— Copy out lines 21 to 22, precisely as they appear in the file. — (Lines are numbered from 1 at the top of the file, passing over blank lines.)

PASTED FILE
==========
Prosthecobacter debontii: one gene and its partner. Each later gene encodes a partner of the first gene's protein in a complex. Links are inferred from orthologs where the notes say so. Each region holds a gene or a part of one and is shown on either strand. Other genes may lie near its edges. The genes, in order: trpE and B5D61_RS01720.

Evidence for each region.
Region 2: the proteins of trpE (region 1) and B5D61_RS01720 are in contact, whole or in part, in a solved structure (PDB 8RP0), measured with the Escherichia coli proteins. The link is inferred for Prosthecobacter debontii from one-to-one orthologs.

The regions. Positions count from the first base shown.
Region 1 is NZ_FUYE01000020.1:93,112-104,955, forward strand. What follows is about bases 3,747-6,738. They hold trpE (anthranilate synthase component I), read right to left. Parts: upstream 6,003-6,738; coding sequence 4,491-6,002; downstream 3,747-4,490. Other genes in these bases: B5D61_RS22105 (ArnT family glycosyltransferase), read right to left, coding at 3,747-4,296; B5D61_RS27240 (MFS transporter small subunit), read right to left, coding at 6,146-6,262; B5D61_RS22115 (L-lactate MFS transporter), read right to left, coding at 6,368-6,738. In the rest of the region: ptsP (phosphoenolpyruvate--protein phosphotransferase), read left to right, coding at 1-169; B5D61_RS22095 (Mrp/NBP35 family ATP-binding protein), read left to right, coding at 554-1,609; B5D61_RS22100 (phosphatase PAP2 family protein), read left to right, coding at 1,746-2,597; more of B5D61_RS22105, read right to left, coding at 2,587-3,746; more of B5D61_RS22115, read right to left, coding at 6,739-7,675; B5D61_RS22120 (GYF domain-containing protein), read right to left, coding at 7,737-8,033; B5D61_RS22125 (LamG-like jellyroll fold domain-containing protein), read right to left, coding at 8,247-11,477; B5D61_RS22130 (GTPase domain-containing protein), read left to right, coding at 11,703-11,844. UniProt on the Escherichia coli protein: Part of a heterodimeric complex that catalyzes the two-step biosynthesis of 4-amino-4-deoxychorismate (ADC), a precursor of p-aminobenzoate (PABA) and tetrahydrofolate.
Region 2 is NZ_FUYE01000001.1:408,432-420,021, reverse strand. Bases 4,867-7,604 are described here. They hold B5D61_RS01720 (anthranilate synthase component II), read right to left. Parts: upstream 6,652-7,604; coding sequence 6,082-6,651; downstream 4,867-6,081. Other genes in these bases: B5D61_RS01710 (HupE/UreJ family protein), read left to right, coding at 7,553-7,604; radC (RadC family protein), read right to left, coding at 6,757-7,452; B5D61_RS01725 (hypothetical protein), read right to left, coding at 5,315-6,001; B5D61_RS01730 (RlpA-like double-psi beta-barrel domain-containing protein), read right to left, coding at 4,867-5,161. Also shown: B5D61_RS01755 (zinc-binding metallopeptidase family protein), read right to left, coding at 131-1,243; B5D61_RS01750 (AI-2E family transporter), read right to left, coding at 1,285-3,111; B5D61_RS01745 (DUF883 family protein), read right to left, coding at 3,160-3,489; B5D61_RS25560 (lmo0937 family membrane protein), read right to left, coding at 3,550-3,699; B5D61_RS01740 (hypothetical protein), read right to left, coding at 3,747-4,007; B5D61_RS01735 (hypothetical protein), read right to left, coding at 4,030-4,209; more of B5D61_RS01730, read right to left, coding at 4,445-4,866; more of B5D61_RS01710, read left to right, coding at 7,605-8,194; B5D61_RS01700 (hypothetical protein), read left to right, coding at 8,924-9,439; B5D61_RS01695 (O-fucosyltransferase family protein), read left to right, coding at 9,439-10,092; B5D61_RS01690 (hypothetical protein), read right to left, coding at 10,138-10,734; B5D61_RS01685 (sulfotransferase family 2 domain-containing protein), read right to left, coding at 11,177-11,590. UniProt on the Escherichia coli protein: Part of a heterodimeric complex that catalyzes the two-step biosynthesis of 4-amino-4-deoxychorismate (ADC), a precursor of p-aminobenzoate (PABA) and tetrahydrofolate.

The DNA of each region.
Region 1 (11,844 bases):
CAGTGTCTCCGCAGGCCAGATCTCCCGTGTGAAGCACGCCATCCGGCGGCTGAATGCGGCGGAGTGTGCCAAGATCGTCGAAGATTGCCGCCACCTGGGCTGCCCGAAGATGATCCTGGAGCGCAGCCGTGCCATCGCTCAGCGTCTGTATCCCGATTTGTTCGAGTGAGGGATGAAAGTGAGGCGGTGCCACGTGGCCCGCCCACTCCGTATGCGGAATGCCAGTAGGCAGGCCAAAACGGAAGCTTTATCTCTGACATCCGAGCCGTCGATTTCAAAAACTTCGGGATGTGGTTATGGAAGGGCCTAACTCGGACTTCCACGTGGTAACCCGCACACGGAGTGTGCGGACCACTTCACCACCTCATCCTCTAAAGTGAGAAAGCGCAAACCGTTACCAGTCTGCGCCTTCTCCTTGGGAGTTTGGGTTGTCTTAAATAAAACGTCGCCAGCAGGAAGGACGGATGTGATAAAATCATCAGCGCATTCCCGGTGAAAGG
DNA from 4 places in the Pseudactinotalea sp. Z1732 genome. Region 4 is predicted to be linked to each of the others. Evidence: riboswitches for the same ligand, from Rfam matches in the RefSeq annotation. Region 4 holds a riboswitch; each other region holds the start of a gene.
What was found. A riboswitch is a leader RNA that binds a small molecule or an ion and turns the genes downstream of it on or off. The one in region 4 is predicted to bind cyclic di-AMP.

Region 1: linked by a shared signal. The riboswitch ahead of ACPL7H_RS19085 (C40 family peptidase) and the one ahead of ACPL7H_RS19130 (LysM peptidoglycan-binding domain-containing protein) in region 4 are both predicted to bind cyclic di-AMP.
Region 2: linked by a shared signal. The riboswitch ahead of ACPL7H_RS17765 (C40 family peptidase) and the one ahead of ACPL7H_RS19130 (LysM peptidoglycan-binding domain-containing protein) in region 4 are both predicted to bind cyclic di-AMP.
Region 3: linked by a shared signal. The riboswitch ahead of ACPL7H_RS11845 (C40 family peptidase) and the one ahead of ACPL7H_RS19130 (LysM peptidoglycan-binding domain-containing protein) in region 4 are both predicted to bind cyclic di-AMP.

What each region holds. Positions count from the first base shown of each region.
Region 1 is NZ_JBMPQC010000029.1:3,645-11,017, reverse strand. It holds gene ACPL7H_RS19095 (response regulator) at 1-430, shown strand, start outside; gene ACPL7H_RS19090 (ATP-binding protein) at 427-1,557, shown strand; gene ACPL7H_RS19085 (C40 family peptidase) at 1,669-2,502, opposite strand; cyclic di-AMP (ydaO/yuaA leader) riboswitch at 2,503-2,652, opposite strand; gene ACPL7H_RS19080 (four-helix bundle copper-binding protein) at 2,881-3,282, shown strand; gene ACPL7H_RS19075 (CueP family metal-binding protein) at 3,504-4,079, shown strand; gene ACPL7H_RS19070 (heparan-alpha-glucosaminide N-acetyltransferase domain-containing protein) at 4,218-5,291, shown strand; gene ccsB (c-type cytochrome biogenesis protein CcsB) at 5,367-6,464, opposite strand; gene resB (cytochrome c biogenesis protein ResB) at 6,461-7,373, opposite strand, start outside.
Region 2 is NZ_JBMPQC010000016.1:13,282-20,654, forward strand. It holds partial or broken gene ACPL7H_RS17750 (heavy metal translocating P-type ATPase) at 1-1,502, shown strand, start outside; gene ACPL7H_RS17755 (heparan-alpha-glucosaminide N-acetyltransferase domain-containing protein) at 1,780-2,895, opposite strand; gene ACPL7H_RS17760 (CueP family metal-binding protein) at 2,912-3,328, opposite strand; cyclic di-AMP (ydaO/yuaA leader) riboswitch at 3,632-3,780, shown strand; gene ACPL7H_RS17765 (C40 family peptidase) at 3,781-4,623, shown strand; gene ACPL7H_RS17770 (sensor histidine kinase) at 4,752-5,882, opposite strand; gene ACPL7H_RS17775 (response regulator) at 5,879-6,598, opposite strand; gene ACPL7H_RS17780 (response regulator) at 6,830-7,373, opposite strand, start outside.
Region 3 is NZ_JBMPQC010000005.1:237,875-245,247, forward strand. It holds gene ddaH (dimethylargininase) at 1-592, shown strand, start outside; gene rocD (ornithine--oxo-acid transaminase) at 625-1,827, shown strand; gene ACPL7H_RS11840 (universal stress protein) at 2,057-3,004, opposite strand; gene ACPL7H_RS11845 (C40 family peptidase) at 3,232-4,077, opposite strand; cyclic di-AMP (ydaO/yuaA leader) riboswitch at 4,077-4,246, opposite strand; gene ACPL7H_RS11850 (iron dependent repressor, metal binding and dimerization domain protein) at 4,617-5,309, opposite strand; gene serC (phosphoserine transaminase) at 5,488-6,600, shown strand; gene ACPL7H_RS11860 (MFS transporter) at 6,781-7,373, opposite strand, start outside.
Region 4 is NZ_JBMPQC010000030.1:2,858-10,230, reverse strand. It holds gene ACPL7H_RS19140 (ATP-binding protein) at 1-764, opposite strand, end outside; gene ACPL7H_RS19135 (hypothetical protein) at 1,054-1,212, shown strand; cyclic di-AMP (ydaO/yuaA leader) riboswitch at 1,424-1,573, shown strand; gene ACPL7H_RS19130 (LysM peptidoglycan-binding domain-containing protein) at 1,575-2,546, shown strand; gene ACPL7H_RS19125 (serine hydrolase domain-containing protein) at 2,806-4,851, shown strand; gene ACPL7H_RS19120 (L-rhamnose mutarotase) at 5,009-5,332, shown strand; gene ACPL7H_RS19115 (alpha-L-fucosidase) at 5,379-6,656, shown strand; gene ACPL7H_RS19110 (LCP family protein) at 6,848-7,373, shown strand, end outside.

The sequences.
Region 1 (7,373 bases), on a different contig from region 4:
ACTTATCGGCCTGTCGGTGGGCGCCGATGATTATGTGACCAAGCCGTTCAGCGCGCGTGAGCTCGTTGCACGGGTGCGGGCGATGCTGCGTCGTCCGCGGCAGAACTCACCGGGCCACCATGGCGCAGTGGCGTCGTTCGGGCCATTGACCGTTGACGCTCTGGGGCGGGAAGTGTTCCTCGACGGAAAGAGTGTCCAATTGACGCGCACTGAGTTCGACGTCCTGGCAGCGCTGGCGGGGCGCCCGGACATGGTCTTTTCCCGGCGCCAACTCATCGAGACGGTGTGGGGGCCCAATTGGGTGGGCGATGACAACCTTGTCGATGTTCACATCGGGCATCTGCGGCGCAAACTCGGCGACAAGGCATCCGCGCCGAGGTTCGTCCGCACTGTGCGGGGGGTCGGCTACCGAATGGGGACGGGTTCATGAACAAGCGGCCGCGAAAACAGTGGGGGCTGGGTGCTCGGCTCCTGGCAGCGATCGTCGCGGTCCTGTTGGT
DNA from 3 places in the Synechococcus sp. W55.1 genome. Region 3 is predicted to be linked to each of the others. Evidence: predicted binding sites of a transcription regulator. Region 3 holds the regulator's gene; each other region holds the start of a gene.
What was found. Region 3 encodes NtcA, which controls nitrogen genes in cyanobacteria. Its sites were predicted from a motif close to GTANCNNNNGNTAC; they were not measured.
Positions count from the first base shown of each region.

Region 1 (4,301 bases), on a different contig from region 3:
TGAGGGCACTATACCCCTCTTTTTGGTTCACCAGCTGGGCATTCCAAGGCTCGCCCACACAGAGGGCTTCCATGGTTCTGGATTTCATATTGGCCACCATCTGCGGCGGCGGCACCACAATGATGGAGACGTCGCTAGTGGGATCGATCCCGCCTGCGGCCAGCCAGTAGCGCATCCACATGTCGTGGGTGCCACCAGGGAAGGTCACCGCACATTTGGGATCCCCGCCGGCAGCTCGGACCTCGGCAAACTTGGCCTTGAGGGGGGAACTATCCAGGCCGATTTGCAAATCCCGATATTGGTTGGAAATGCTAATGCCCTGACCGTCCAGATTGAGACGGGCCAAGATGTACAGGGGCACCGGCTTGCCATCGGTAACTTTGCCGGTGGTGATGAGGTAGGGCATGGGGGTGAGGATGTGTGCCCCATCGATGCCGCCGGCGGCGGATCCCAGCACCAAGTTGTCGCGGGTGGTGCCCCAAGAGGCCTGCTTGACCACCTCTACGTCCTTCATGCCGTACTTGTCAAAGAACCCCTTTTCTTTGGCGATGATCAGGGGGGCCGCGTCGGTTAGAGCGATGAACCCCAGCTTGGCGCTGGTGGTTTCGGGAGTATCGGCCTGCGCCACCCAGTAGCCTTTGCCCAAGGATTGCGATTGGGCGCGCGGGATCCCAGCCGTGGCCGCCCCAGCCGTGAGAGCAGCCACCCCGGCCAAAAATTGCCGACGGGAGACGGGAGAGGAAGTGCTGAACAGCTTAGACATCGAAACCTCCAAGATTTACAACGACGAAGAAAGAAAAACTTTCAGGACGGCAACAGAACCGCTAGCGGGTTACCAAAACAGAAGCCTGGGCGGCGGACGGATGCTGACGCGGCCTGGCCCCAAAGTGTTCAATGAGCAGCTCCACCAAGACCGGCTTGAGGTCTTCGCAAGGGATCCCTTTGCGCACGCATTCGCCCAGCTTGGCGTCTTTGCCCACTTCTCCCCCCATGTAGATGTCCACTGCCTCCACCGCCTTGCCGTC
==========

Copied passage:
Region 1 (7,373 bases), on a different contig from region 4:
ACTTATCGGCCTGTCGGTGGGCGCCGATGATTATGTGACCAAGCCGTTCAGCGCGCGTGAGCTCGTTGCACGGGTGCGGGCGATGCTGCGTCGTCCGCGGCAGAACTCACCGGGCCACCATGGCGCAGTGGCGTCGTTCGGGCCATTGACCGTTGACGCTCTGGGGCGGGAAGTGTTCCTCGACGGAAAGAGTGTCCAATTGACGCGCACTGAGTTCGACGTCCTGGCAGCGCTGGCGGGGCGCCCGGACATGGTCTTTTCCCGGCGCCAACTCATCGAGACGGTGTGGGGGCCCAATTGGGTGGGCGATGACAACCTTGTCGATGTTCACATCGGGCATCTGCGGCGCAAACTCGGCGACAAGGCATCCGCGCCGAGGTTCGTCCGCACTGTGCGGGGGGTCGGCTACCGAATGGGGACGGGTTCATGAACAAGCGGCCGCGAAAACAGTGGGGGCTGGGTGCTCGGCTCCTGGCAGCGATCGTCGCGGTCCTGTTGGT